Waaaay back at PAX West, I had the pleasure of trying the demo of Rick and Morty Simulator: Virtual Rick-Ality from Owlchemy Labs and Adult Swim Games. As a fan of the show, when I got the invitation to experience what they were showing off, I jumped at the chance.
The game was being demoed on the HTC Vive. It was my first experience with the Vive, having at that point, only played a brief PlayStation VR demo at PSX last year. My initial impressions were that the headset felt more or less fine (for the few minutes I had it on for the demo), the controllers were great and intuitive, and the ability to actually walk around an environment thanks to the Vive’s motion-tracking base stations definitely added to the immersion (a grid would appear in my view if I was ever in danger of leaving the “playing space.” The only real downside I encountered was the cables connected the headset and headphones to the computer as I had to remain fairly cognizant of them as I moved around to avoid tangling myself up or tripping over them. It’s way less of a concern when remaining static with something like the PlayStation VR.
As for the demo itself, it was a lot of fun. Built by the same team behind Job Simulator, with additional support from Justin Roiland (Rick and Morty co-creator and voice of both titular characters), the humor definitely felt right at home with the show. I even asked if Owlchemy or Roiland spearheaded the writing and was a bit surprised to learn that most of the writing was from the Owlchemy team. They would send what they had to Roiland, who might punch up the jokes, but the majority of the dialogue was internal. And having since played Job Simulator, it comes as no surprise as even a lot of the background humor in that title feels like it would have fit in perfectly in the Rick and Morty setting.
The demo begins with you, a Morty clone, being dressed down by Rick in Morty’s garage, with a winking reference to the fact that you can’t say anything because Clone Morty doesn’t have a mouth. You’ve been created in order to do the mundane tasks that Rick doesn’t want to do so he and Morty can go and have their adventures. So right off the bat, Rick puts you to work doing laundry. Using the same mechanics as Job Simulator, you’re grabbing items in this digital world and pursuing these tasks.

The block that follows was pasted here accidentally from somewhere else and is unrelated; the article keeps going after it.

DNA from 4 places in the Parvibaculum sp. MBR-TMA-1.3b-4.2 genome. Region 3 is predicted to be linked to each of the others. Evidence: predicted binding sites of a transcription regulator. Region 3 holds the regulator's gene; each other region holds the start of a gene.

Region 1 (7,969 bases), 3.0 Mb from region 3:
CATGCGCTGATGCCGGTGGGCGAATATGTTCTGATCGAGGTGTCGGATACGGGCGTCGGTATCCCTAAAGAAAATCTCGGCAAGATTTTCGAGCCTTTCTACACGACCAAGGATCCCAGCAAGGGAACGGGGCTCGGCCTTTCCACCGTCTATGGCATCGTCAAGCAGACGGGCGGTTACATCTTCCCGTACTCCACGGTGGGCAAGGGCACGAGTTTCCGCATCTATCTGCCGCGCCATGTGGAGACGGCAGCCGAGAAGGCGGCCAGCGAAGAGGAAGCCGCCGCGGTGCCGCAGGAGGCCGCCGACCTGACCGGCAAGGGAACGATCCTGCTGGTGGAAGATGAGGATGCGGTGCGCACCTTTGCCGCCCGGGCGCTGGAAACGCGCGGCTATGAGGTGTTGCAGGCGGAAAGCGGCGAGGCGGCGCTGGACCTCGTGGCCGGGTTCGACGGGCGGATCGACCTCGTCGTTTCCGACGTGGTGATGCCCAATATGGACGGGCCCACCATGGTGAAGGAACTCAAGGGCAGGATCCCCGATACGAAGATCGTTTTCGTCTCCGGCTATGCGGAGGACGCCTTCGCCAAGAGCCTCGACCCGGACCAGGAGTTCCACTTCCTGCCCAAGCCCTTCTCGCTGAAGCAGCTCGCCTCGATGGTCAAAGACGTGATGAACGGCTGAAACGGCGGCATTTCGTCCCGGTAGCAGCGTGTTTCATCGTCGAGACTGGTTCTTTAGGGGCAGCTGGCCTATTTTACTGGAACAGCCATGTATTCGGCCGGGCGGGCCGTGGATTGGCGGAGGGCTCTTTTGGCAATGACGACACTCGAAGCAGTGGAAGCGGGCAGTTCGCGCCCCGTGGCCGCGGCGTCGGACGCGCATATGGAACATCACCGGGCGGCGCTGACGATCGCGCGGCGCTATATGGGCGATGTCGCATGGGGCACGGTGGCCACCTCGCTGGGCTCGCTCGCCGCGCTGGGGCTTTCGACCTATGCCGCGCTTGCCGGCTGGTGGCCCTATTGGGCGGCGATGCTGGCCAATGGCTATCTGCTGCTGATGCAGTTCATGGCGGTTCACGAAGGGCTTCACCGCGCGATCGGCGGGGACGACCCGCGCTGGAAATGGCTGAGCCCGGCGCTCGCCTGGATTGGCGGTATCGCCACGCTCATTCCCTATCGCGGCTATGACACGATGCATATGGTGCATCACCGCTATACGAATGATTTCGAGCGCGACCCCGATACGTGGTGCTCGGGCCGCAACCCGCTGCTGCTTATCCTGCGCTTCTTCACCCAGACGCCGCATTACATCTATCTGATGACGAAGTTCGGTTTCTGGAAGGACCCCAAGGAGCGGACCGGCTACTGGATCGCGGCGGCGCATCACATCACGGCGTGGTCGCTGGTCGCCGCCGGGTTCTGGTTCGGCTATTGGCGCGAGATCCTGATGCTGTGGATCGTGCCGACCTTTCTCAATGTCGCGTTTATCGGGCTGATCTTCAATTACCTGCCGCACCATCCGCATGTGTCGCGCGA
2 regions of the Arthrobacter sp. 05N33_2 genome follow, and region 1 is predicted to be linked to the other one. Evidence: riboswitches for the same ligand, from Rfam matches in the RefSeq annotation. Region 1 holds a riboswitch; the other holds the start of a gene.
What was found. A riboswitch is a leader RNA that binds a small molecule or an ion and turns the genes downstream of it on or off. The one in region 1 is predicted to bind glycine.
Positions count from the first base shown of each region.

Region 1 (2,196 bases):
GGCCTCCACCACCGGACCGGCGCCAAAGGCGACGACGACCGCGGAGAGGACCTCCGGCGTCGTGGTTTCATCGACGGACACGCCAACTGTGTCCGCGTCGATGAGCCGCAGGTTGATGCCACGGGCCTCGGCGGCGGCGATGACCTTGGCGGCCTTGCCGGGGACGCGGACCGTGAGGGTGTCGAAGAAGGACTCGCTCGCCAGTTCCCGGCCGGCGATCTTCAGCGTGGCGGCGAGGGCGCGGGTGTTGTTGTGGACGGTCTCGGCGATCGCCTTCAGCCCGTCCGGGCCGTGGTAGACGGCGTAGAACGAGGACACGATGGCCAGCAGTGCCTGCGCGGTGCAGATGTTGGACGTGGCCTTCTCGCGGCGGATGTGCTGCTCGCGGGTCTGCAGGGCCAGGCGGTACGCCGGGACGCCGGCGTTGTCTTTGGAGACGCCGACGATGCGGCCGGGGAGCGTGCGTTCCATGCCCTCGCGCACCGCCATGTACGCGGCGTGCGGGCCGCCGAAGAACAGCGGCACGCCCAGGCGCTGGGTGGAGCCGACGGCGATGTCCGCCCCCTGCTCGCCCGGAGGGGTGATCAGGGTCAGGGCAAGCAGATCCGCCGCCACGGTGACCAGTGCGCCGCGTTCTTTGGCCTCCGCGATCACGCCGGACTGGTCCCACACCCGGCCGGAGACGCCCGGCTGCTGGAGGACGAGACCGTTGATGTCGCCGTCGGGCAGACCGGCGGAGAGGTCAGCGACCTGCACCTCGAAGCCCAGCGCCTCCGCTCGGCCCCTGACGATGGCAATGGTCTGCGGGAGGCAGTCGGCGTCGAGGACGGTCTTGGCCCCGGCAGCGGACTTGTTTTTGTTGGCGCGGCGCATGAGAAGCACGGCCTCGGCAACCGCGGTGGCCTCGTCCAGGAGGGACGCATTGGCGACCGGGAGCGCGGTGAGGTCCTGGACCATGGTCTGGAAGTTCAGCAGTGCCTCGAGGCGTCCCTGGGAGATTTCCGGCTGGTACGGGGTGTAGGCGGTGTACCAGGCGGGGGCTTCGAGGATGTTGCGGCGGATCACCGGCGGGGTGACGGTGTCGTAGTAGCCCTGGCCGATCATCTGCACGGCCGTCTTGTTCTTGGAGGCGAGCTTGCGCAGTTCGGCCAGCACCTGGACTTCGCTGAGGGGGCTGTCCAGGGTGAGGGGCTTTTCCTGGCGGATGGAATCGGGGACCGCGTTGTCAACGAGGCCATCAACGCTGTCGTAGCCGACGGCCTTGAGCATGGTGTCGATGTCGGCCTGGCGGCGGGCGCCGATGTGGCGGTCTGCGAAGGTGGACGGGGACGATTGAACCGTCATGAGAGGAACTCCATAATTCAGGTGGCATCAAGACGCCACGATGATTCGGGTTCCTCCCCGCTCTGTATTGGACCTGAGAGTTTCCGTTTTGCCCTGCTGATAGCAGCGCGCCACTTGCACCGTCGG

Eventually, Rick deems you a failure because of how bad you are at doing the laundry and shoots you dead. (I think this happens regardless of how you perform because - due to a minor hiccup, I actually had to do this part of the demo twice and felt like the second time I definitely had the laundry all set when Rick shot me anyway). Once dead, you end up in Purgatory, an empty void of black with a small red phone directly on a pedestal in front of you. The phone rings. Grabbing it and bringing it to your ear allows you to hear that the voice on the other end of the line didn’t expect you to die so quickly so they’re going to send you back.
Back in the garage, Rick moves on to the next part of the tutorial: teleportation. As with movement in Batman: Arkham VR (and other titles), a push of a button will allow you to teleport around the room. Even with the Vive’s room-sized playing space, there isn’t enough space to walk around the entirety of the garage so it was broken up into four designated quadrants. Teleporting from the washer/dryer quadrant over to Rick’s work bench, Rick and Morty explain that they’ve got to go off on an adventure and say, as you do in these scenarios, “don’t touch anything!” before disappearing through a portal.
So of course I immediately hit the button on the Mr. Meeseeks box. And, in what I initially thought was a very funny meta joke, this was where my first playthrough crashed. I chuckled a bit when the screen went black until I could hear the PR team start to panic a bit outside of my headphones. Apparently I was the first person in any of their public showings to crash the game. Whoops. Since my PS VR demo had glitched out too I admittedly began to think I was cursed. But they were able to quickly get me set up on another station and I restarted the demo and proceeded past this point.
For the uninitiated, in the show, Mr. Meeseeks is a creature created to fulfill a single purpose and then expire. In the game, hitting the Mr. Meeseeks box revealed a ball I could throw across the room, causing a Mr. Meeseeks to appear. In the game, Mr. Meeseeks is programmed to mimic everything Clone Morty is doing (and is even portrayed as a Mr. Meeseeks design with a VR helmet and disconnected hands to reflect your “appearance”). I threw a few Mr. Meeseeks balls around the garage and, sure enough, when I turned my head or moved my arms, they responded in kind, knocking things off of nearby shelves.
There were a couple other recognizable items from the show that you could pick up and interact with like Rick’s laser pistol or a plumbus. But as the Meeseeks continued to mimic my movements, the world outside the garage started become noticeably more apocalyptic until Rick and Morty eventually appeared to (correctly) blame me for bringing the world to an end.
Rick requested I move to another quadrant of the garage and pull a lever on one of the shelves over there to get the hell out of there. Doing so created a portal for me to walk through. And on the other side of that portal was space, and a little closing meta dialogue from Rick to close out the demo, basically pitching how much fun Virtual Rick-Ality was going to be.
Playing Job Simulator and watching season two of the show in the time since my Seattle adventure both have me excited at the prospect of the laughs this game has and will continue to produce. Additional platforms outside the Vive have not yet been announced but I’m hopeful it will end up on PlayStation VR. Given Job Simulator’s presence, I expect it will.